In spite of the factors that the court system takes into consideration during equitable property division in a Georgia divorce, it appears that many women may still face greater hardship, especially as they reach retirement age. According to WomensENews.org, researchers have discovered that single women ages 65 and older were more likely to be living in poverty if they were divorced than if they were never married, or were widowed. Even in the first year after divorce, women often suffer a decline of up to 25 percent in their standard of living.
Divorce frequently sends women into a job market that they have not kept pace with due to child-rearing responsibilities. So, even though they have lower earning potential, they have increased financial obligations with the loss of their ex-spouses’ income. In addition, women often do not see a decrease in parenting time, which may contribute to their difficulty finding a job that pays adequately. Child support payments may be helpful while the children are young, but financial experts point out that it does not cover the detrimental long-term effects on retirement benefits.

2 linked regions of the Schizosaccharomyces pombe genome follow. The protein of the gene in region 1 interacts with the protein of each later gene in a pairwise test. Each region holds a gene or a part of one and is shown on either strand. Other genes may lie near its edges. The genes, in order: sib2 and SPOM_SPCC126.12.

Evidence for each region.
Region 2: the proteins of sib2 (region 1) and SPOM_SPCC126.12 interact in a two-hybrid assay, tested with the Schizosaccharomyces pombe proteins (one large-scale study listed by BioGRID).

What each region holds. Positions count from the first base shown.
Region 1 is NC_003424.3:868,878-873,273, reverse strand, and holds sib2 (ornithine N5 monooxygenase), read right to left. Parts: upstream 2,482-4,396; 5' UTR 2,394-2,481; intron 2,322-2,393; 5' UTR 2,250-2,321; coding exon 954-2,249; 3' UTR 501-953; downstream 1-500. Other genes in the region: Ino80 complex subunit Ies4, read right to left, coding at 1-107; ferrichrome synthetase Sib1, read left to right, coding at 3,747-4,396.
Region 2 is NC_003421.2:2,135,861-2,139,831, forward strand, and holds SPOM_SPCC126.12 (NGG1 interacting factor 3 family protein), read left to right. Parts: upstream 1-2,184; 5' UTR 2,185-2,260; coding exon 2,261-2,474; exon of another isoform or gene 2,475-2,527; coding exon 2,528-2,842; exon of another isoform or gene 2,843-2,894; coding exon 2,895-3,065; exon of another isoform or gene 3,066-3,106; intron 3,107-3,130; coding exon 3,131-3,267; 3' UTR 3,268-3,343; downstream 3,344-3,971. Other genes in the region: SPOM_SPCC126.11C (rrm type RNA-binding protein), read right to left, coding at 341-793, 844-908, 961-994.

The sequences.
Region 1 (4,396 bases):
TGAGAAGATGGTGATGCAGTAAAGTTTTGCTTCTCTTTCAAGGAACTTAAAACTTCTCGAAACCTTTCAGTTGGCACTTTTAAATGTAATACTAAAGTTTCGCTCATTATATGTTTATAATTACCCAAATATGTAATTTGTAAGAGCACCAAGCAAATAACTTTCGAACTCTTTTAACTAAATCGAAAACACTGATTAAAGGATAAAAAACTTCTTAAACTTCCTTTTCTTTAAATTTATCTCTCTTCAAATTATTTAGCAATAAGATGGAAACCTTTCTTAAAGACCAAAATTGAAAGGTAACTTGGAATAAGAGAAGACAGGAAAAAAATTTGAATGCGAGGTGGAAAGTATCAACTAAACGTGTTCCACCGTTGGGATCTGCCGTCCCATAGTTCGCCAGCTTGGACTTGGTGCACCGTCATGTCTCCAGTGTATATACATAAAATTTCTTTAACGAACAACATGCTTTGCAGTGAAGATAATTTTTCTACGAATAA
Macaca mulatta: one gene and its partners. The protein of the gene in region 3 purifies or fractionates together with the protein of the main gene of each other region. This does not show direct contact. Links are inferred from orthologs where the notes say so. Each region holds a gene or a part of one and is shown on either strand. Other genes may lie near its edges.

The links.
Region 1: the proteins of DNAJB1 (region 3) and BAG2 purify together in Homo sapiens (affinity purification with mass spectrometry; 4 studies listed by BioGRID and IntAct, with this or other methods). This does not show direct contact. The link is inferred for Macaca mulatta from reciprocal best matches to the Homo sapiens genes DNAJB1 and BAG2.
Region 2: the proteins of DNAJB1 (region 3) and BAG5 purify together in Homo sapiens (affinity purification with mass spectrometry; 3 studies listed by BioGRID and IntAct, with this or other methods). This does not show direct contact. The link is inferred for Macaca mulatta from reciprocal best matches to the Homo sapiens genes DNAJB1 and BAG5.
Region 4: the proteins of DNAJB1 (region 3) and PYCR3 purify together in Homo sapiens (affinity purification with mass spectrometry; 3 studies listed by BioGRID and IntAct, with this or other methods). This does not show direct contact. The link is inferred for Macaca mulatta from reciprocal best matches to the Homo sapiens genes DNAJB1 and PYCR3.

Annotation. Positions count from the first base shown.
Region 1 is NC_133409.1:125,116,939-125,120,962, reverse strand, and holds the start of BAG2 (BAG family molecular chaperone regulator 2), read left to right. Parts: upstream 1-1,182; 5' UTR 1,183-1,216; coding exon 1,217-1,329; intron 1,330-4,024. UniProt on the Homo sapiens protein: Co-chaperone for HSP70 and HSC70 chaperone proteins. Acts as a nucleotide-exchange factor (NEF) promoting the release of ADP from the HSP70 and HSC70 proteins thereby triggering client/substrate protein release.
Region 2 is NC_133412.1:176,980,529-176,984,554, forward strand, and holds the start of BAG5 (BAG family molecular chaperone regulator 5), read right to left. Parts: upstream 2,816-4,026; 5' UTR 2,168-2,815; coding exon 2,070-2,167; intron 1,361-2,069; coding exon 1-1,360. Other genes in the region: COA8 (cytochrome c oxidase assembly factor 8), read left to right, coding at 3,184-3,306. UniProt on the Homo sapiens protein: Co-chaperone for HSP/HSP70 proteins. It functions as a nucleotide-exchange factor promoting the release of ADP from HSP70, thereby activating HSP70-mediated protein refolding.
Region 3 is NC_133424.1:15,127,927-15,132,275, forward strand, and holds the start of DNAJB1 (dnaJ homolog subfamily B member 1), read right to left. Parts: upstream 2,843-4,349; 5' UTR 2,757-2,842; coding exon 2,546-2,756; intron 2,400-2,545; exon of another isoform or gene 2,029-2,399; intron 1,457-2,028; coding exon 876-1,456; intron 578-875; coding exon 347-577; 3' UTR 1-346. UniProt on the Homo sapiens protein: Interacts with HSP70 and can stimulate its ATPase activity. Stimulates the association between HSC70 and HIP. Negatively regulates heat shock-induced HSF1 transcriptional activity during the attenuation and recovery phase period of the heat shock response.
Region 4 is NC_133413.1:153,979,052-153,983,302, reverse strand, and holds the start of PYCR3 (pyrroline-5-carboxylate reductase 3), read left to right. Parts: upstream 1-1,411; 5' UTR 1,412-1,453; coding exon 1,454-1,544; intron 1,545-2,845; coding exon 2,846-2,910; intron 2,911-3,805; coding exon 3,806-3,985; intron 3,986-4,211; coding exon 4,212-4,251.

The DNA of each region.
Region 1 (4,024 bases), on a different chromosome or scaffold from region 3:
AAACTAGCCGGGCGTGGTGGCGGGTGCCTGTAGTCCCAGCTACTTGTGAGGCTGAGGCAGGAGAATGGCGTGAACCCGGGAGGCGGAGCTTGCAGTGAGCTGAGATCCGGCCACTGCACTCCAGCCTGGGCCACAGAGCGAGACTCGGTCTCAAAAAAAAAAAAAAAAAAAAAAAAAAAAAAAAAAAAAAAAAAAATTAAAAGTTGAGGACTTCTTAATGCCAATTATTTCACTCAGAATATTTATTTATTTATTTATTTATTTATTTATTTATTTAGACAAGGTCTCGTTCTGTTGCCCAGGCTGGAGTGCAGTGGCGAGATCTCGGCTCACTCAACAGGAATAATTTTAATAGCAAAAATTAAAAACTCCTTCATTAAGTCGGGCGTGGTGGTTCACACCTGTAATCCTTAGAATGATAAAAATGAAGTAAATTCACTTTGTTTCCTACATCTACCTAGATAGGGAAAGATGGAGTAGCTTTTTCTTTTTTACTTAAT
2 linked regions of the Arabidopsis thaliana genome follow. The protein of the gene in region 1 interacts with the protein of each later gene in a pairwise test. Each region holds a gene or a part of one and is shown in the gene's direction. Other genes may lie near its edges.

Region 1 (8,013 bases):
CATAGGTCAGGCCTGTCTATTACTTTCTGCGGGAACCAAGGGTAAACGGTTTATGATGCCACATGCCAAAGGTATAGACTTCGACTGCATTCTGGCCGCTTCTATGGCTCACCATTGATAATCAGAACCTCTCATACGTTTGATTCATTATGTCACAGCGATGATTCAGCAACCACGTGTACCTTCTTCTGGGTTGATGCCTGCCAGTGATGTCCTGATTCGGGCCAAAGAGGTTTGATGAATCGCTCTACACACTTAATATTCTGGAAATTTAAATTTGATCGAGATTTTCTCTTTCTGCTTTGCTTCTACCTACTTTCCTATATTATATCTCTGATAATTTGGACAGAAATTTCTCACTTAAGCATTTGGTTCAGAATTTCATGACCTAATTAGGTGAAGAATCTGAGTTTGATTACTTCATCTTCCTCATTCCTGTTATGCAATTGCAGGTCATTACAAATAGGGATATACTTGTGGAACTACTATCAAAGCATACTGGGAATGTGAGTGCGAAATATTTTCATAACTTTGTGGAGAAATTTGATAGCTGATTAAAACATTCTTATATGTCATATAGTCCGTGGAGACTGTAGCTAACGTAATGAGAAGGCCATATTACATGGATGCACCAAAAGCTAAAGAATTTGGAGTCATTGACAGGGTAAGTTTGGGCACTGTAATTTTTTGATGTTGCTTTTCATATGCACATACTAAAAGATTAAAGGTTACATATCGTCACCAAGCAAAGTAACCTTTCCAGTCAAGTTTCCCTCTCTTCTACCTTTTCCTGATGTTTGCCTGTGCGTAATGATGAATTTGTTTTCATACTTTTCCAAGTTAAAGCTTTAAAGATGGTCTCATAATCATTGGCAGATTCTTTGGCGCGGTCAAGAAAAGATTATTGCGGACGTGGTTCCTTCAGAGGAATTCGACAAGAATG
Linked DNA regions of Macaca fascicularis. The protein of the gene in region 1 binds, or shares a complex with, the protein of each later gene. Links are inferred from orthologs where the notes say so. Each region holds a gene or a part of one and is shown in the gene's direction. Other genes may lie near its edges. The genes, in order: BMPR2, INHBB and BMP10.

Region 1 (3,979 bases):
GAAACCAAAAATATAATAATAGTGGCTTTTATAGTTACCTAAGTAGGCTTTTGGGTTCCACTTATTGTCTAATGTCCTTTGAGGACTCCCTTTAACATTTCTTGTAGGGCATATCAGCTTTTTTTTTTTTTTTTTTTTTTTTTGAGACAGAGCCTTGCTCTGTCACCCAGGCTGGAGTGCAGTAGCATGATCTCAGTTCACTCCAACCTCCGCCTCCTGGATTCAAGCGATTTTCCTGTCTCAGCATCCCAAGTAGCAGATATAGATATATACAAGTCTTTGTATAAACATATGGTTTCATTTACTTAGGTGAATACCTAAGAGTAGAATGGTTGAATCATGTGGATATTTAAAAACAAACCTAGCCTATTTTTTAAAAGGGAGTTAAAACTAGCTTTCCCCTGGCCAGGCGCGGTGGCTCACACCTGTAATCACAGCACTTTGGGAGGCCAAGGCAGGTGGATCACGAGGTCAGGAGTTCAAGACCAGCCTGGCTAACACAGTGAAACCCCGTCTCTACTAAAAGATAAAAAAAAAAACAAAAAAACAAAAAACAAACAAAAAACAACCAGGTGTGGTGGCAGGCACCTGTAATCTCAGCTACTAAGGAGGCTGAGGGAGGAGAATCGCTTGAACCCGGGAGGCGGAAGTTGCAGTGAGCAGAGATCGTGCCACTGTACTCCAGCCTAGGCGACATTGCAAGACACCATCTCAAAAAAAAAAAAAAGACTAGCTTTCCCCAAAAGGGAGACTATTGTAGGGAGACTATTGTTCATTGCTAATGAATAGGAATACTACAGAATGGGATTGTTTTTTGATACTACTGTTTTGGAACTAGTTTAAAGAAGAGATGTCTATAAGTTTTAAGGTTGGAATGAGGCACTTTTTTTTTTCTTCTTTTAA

The Social Security Administration reports that divorced women who were married at least 10 years may be able to collect social security retirement benefits based on their ex-spouses’ earnings. The amount that these women may qualify for is only half of the amount their former husbands may receive, though. Those who are eligible for more money based on their own work history would not benefit from this option. Because the average length of marriages is declining, many other divorced women may find themselves without adequate social security benefits to support them after retirement.